Received date: May 14, 2015; Accepted date: May 15, 2015; Published date: May 21, 2015
Citation: Minaga K, Yamashita Y, Uenoyama Y (2015) Lipoma of the Pancreas Diagnosed by EUS-FNA. J Gastrointest Dig Syst 5:i105. doi: 10.4172/2161-069X.1000i105
Copyright: © 2015 Minaga K, et al. This is an open-access article distributed under the terms of the Creative Commons Attribution License, which permits unrestricted use, distribution, and reproduction in any medium, provided the original author and source are credited.
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Lipoma of the pancreas; Endoscopic ultrasound-guided fine-needle aspiration; Pancreatic mesenchymal tumor
Pancreatic mesenchymal tumors are infrequent and account for approximately 1-2 % of all pancreatic tumors . Lipoma of the pancreas is a particularly rare condition, and only 50 cases have been described since the first case report by Bigard et al. in 1989 . Recently, endoscopic ultrasound-guided fine-needle aspiration (EUSFNA) has gained wide acceptance as a safe and well established examination technique for the diagnosis of pancreatic masses. However, only three cases of pancreatic lipoma diagnosed by EUSFNA have been described to date in the literature [3-5]. Herein, we report a case of pancreatic tail lipoma diagnosed by EUS-FNA. A 72- year-old man with an incidental pancreatic mass that was detected by computed tomography (CT) was referred to our hospital.
The CT scan demonstrated a well-bordered, homogenous mass of fatty density with no contrast enhancement at the pancreatic tail (Figure 1a). On magnetic resonance imaging, the lesion had highintensity signals on both T1-weighted and T2-weighted axial sequences. Subsequently, EUS was performed to clarify the etiology of the mass using a curved linear array echoendoscope (GF-UCT260; Olympus, Tokyo, Japan). EUS revealed a 25 × 14-mm hypoechoic mass with hyperechoic strands within, and the mass was surrounded by pancreatic parenchyma (Figure 1b).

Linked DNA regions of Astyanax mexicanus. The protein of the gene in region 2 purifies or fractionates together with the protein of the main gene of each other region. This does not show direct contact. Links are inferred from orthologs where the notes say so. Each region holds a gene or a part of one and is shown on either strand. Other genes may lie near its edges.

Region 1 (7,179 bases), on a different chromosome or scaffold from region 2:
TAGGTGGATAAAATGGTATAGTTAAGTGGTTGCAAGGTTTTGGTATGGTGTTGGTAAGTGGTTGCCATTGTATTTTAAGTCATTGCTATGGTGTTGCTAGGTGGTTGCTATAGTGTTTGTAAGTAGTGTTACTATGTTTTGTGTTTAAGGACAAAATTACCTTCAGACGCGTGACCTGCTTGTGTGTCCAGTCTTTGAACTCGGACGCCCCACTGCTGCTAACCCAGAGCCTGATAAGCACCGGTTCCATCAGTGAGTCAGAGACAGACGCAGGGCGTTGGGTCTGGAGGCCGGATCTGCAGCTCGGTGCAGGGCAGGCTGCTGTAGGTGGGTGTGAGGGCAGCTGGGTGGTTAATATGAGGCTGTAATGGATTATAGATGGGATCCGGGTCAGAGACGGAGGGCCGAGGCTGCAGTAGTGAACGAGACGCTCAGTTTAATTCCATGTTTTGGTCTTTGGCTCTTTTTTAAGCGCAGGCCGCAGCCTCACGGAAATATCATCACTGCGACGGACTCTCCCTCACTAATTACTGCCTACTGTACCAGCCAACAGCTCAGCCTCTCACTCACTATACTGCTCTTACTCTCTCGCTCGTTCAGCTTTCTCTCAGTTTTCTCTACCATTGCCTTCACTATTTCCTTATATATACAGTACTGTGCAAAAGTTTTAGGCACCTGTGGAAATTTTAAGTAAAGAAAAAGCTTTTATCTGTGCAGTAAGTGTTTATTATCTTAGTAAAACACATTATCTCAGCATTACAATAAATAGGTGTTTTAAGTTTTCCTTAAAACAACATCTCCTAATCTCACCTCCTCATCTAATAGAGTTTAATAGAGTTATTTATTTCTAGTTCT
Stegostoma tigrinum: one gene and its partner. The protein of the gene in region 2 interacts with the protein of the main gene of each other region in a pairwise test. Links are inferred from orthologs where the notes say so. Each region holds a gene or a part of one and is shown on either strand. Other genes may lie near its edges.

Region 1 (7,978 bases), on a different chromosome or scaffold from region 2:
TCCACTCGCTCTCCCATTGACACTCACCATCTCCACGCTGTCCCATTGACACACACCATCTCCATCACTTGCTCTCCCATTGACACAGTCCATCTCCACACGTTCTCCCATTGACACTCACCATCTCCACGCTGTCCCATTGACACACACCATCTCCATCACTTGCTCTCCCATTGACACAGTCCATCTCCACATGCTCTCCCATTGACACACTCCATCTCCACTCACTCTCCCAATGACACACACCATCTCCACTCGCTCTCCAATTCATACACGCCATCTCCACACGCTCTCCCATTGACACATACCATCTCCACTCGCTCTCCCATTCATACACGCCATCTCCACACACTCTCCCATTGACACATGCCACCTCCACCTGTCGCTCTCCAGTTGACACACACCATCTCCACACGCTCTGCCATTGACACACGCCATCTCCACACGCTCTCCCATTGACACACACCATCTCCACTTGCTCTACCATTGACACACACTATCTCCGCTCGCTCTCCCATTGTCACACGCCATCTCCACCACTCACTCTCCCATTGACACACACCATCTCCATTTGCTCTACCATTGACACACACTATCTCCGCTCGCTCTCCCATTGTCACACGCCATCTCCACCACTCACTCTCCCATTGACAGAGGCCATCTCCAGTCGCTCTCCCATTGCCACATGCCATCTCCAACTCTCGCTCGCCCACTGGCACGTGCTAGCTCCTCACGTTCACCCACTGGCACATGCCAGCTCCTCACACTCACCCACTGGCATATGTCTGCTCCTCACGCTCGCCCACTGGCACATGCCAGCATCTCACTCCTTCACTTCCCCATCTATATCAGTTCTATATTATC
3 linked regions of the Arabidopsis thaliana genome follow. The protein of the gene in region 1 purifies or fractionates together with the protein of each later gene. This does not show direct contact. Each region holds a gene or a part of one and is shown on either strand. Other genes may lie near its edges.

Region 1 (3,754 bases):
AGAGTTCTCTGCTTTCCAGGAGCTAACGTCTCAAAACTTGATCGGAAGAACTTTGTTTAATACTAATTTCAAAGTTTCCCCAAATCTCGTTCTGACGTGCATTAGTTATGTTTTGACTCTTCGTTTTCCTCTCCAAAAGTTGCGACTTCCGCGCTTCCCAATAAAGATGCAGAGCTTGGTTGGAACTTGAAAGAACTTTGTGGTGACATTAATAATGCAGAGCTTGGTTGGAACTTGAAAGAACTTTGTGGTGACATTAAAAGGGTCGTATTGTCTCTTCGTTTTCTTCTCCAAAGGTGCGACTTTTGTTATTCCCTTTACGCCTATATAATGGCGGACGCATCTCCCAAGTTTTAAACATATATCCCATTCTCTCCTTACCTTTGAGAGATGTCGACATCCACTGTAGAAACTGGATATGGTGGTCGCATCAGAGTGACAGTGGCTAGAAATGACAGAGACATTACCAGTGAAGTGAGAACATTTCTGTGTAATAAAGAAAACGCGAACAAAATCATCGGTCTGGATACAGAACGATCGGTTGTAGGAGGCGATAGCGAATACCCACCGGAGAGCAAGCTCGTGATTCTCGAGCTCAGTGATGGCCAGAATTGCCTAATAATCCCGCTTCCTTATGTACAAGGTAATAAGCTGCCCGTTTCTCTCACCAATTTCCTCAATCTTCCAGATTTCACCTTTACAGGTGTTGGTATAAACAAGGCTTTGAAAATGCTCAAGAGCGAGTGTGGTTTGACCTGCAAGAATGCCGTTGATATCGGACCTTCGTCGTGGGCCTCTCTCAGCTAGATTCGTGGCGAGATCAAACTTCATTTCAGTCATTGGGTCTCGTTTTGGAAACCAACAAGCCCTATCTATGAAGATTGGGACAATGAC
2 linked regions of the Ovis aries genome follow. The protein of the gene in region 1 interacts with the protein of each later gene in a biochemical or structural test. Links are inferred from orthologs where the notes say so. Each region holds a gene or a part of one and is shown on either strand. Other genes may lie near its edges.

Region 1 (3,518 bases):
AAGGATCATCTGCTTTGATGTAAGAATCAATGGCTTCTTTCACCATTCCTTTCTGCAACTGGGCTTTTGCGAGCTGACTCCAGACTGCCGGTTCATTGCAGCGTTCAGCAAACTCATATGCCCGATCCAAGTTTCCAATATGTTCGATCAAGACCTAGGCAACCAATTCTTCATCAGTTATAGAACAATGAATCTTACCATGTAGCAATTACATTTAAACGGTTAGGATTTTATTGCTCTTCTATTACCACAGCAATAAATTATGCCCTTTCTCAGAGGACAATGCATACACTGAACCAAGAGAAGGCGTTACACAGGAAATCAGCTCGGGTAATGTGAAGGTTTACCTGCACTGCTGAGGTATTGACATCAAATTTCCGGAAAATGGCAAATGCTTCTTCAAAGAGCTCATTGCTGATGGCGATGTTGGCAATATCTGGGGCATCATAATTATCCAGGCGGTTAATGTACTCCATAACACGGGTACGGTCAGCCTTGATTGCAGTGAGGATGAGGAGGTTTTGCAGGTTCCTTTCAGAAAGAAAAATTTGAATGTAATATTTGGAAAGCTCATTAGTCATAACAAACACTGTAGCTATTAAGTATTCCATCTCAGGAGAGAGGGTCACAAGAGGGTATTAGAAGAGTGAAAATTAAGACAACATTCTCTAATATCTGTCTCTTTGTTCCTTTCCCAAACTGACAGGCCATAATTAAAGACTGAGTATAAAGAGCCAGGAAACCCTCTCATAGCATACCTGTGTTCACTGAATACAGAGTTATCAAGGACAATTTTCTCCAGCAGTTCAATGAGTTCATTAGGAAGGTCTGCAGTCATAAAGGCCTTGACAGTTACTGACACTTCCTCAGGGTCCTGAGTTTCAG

To exclude malignant tumors such as liposarcoma and lipoblastoma, we performed EUS-FNA by a transgastric approach using a 22-G needle (Expect; Boston Scientific Corporation, Natick, MA, USA). Two passes were made with suction with no postprocedural complications.
Microscopic examination of the EUS-FNA material showed mature adipose cells characterized by a large fat droplet with no atypia, and no malignant cells were identified (Figure 2a and 2b). Thus, we confirmed the diagnosis of a pancreatic lipoma. The patient was conservatively followed up without surgical resection. Follow-up CT, conducted 1 year later, showed no apparent change in size or characteristics of the lesion.
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